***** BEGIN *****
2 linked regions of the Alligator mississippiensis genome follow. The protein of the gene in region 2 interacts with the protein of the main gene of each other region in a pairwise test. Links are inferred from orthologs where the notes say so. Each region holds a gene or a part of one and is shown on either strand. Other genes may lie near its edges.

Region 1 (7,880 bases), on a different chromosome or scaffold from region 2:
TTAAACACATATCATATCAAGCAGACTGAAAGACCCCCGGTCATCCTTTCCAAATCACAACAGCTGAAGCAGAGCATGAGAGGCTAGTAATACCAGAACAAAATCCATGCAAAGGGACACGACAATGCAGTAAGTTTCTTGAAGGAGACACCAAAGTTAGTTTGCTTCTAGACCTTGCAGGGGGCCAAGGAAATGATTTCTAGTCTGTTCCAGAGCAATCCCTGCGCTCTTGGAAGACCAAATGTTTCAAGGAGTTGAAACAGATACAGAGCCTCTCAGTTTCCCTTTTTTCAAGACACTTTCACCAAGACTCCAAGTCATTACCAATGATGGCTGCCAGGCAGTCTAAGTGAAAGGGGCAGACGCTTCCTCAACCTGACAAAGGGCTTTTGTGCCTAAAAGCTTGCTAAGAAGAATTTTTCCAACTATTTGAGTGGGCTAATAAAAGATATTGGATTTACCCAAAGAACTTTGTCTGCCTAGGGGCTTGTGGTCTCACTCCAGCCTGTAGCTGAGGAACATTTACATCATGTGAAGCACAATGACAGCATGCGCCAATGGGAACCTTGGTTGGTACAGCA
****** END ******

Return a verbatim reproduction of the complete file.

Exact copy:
2 linked regions of the Alligator mississippiensis genome follow. The protein of the gene in region 2 interacts with the protein of the main gene of each other region in a pairwise test. Links are inferred from orthologs where the notes say so. Each region holds a gene or a part of one and is shown on either strand. Other genes may lie near its edges.

Region 1 (7,880 bases), on a different chromosome or scaffold from region 2:
TTAAACACATATCATATCAAGCAGACTGAAAGACCCCCGGTCATCCTTTCCAAATCACAACAGCTGAAGCAGAGCATGAGAGGCTAGTAATACCAGAACAAAATCCATGCAAAGGGACACGACAATGCAGTAAGTTTCTTGAAGGAGACACCAAAGTTAGTTTGCTTCTAGACCTTGCAGGGGGCCAAGGAAATGATTTCTAGTCTGTTCCAGAGCAATCCCTGCGCTCTTGGAAGACCAAATGTTTCAAGGAGTTGAAACAGATACAGAGCCTCTCAGTTTCCCTTTTTTCAAGACACTTTCACCAAGACTCCAAGTCATTACCAATGATGGCTGCCAGGCAGTCTAAGTGAAAGGGGCAGACGCTTCCTCAACCTGACAAAGGGCTTTTGTGCCTAAAAGCTTGCTAAGAAGAATTTTTCCAACTATTTGAGTGGGCTAATAAAAGATATTGGATTTACCCAAAGAACTTTGTCTGCCTAGGGGCTTGTGGTCTCACTCCAGCCTGTAGCTGAGGAACATTTACATCATGTGAAGCACAATGACAGCATGCGCCAATGGGAACCTTGGTTGGTACAGCA